What is the Best Trading Indicator?
No matter what you are after in life, you always want to make sure you have the best of everything.
When it comes time to trading, beginners look for the absolute best trading indicator on the planet.
The truth is that there is no one best indicator, and that it is very subjective because it differs for the type of trader you are, the product, and heck it can even change with the seasonality. Read more about stock market seasonality here.
The best trading indicator for me would be the one I CANNOT trade without.
That indicator is correlation.
It is very fitting that this is my favorite and the best trading indicator, because it is the one that a beginner is least likely to use.
Why Correlation is the Best Trading Indicator
New traders forget that stock markets are nothing more than a vast pool of capital looking for an investment that will earn a superior return.
The truth is that while new money comes into the market and leaves, the majority of volume and traders are merely re-positioning existing money into a different mix of the same securities.
Why is this important?
Because as existing money gets shuffled across different assets, it creates predictable movements that can be tracked by following inter-market relationships and correlation.
No other indicator, system, or holy grail promise can come close to generating the profits that market correlation can.
The Best Trading Indicator – The Classic Correlation
One of the most stable and consistent correlations to follow is the relationship between stocks and bonds.
Because these two markets are the staples and core of most portfolios, they are moving in opposite directions.
Take a balanced fund for example, which typically has 50% invested in stocks and 50% in equities. (hence the name, balanced).
What happens when stocks rally?
The funds sell the right amount of stock and use that money to buy bonds in order to restore the initial 50/50 balance.
This in turn leads to stocks dropping as institutional money managers sell them, while bonds increase at the same time (and vice versa).
So you need to start following bonds right away by adding them as an overlay on your charts.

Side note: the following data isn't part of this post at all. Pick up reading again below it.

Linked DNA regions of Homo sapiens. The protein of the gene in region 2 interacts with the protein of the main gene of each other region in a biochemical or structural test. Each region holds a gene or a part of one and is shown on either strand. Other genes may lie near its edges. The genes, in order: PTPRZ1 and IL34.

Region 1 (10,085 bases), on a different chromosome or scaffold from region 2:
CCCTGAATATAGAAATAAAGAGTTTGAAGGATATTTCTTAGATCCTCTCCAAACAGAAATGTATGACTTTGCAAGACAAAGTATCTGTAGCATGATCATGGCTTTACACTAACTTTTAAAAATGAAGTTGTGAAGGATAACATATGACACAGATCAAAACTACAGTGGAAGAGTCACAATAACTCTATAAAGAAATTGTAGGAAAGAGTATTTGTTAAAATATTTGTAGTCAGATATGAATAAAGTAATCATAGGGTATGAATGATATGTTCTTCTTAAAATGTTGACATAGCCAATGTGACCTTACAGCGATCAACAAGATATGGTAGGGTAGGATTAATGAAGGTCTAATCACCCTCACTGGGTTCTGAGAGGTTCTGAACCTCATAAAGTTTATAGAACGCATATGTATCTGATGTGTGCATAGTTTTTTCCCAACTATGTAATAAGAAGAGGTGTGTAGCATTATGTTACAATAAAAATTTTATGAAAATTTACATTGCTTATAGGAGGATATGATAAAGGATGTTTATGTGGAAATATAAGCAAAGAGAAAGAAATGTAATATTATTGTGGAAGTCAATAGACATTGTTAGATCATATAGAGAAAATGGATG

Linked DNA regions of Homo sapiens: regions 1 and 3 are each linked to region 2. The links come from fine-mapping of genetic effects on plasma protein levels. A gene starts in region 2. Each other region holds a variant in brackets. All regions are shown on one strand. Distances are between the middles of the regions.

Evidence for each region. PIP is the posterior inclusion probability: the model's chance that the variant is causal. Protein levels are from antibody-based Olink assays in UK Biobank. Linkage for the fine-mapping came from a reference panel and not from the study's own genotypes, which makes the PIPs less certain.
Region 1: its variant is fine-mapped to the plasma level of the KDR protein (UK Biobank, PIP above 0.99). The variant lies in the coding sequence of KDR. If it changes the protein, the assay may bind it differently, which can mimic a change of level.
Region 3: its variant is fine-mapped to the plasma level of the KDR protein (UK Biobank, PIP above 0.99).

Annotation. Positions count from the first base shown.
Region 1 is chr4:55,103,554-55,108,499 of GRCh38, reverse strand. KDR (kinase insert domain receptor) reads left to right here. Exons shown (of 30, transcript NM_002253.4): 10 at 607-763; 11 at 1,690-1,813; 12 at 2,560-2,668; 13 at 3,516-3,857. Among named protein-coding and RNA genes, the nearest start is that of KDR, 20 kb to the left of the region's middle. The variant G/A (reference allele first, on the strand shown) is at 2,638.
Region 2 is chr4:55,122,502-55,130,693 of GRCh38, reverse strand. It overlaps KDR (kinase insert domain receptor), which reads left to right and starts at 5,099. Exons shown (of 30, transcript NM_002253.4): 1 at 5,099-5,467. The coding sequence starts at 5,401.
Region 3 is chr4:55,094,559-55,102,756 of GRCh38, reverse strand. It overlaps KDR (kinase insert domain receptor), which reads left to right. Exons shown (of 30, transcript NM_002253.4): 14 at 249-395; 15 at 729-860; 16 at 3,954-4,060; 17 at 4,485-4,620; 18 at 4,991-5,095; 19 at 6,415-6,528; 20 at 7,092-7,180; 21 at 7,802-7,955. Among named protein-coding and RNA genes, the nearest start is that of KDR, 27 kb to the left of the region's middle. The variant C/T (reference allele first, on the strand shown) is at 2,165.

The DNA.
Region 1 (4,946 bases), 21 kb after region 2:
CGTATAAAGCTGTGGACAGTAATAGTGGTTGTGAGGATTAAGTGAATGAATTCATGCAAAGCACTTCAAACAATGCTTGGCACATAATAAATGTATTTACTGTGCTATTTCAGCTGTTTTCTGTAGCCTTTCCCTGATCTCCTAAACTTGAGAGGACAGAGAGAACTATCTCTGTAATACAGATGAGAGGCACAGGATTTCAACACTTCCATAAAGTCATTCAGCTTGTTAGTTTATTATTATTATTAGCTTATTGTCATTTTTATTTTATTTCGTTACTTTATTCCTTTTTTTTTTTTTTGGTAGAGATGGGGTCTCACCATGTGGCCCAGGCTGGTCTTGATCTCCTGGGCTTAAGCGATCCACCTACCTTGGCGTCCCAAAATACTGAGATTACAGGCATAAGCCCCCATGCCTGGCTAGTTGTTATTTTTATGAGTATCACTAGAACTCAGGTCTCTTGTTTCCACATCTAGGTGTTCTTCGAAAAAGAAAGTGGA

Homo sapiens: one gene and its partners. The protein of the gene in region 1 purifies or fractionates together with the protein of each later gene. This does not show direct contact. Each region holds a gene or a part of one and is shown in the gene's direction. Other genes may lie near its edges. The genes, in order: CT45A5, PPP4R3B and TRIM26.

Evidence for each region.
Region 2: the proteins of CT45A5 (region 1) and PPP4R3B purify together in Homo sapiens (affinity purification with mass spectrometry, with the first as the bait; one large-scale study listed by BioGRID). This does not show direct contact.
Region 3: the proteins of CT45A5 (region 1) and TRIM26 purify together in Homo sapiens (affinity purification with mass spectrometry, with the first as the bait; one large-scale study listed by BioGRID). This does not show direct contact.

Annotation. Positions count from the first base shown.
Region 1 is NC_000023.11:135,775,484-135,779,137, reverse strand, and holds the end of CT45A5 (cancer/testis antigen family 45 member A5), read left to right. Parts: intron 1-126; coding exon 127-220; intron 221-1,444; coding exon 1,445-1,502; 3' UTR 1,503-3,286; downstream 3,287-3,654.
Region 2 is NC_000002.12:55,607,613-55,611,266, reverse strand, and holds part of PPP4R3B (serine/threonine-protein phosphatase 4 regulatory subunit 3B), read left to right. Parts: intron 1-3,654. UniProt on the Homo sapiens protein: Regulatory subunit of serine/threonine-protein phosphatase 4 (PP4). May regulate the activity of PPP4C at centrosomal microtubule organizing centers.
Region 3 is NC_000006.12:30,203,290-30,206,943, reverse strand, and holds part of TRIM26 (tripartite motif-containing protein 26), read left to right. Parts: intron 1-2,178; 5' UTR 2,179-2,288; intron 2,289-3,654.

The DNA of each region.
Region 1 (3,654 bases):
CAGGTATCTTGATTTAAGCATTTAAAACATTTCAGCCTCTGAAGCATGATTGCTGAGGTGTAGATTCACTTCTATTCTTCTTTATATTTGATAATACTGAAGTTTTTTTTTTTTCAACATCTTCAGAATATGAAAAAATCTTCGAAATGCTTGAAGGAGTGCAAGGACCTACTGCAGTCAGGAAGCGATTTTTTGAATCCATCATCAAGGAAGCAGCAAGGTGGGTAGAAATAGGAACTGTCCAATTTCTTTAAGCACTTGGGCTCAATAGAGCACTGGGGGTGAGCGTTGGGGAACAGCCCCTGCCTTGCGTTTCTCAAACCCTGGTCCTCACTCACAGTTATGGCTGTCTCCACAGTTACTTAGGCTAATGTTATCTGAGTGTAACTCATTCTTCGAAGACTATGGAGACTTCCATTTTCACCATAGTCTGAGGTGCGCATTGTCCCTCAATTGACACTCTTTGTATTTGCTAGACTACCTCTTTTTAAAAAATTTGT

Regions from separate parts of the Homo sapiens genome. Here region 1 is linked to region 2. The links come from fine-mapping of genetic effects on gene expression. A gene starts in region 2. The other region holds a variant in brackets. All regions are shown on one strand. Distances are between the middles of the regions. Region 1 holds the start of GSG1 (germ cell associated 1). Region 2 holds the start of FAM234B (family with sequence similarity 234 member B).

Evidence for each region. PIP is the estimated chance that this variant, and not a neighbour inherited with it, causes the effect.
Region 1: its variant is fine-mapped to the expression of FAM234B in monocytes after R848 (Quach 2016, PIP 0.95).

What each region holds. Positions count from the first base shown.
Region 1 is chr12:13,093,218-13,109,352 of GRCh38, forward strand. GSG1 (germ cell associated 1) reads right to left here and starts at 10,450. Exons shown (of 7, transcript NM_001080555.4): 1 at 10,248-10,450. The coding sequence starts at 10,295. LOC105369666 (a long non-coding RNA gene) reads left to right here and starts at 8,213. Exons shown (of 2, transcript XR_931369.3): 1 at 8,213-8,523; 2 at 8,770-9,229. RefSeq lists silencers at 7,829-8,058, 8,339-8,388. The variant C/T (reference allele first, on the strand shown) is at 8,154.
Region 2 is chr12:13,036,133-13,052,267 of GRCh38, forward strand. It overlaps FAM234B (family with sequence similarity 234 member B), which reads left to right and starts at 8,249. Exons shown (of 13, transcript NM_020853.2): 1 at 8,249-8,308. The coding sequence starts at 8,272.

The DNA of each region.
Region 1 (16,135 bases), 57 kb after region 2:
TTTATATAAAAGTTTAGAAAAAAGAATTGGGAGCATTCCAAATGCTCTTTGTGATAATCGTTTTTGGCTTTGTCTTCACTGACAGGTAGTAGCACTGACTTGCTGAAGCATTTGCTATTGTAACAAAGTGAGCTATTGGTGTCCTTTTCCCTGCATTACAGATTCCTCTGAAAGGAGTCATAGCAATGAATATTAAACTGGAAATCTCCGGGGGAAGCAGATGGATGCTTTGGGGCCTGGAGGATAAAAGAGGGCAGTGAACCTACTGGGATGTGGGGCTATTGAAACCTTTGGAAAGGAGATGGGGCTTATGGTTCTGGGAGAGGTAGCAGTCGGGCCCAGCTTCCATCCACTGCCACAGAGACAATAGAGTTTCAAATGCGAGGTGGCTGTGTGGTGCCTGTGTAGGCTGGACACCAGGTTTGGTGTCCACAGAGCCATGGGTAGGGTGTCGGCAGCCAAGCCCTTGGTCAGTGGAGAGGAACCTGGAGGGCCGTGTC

Watch the 10 year notes and 30 year United States bond futures and compare them to the price action of equities, and you will be amazed at what you find.
Heck, I will actually do the homework for you.
Below is a chart comparing the SP500 to the USA 30Y TBond Futures (ZB). This is a weekly chart, starting a few months before the big housing bubble collapse:
The Best Trading Indicator : What are the Best Market Relationships to Follow?
This is where it gets slightly more complicated, and interesting.
You need to use different correlations and markets depending on what kind of trading you are doing.
There are correlations for currency, futures, options and more. In fact, there are even specific correlations for each separate product or market you trade.
If you are a swing trader or day trader, you can change the time period of the charts you are using. Daily charts are a good starting point, and you can also use 4H charts at the same time.
Day traders can ride correlations for a few minutes to hours, while swing traders can ride trends lasting a few days to multiple months.
If you would like to discuss what could be a good correlation setup for you, feel free to contact us and we would be happy to help.
Additionally, the Futures Course is included in the Day Trader PRO and Bundle packages. The course goes into full detail on how to find correlation, apply it to your strategy and maximize your profits.
The Best Trading Indicator : How to Read a Correlations Matrix
One way to find out which markets are correlated is to look at a matrix.
Here is an example of a correlation chart snippet from MRCI’s Inter-Market Correlation Charts. Visit this link and get the full charts here.
As you can see below, the ES futures contract (SP500 equity futures) are highly correlated to NQ, which is the Nasdaq.
Anything above 90 is a very strong positive correlation, and they are expected to move together.
The ES on the other hand is inversely correlated to the Eurodollars (EDU). The ratio is -85.
This means that if the ES is going up you can expect to see the Eurodollar drop. If it is not, the trade is suspect and should be up for further review and analysis.
One thing to remember is that correlations change constantly, and you must observe the relationship on a continuous basis.
Some markets are strongly correlated for a long period of time and won’t change much. Other markets will change day to day and even minute to minute.
The Best Trading Indicator : Conclusion
I know you were wishing that you would find some super easy to use indicator, that would flash a blue arrow when to buy and red arrow when to sell.
You would follow those arrows to millions and never work a day in your life again.
You did not get that type of indicator, but you did get the best trading indicator in the world.
Correlations are used to get you into trades and get you out of them.
They are also used to keep you from selling out of a position, or from entering one.
They are so versatile and powerful, making them hands down the best trading indicator.
Look across institutional and professional trading desks and you will find them all using this same indicator. Now you have the same tools.
Good luck and good trading.
The information contained in this post is solely for educational purposes, and does not constitute investment advice. The risk of trading in securities markets can be substantial. You should carefully consider if engaging in such activity is suitable to your own financial situation. TRADEPRO Academy is not responsible for any liabilities arising as a result of your market involvement or individual trade activities.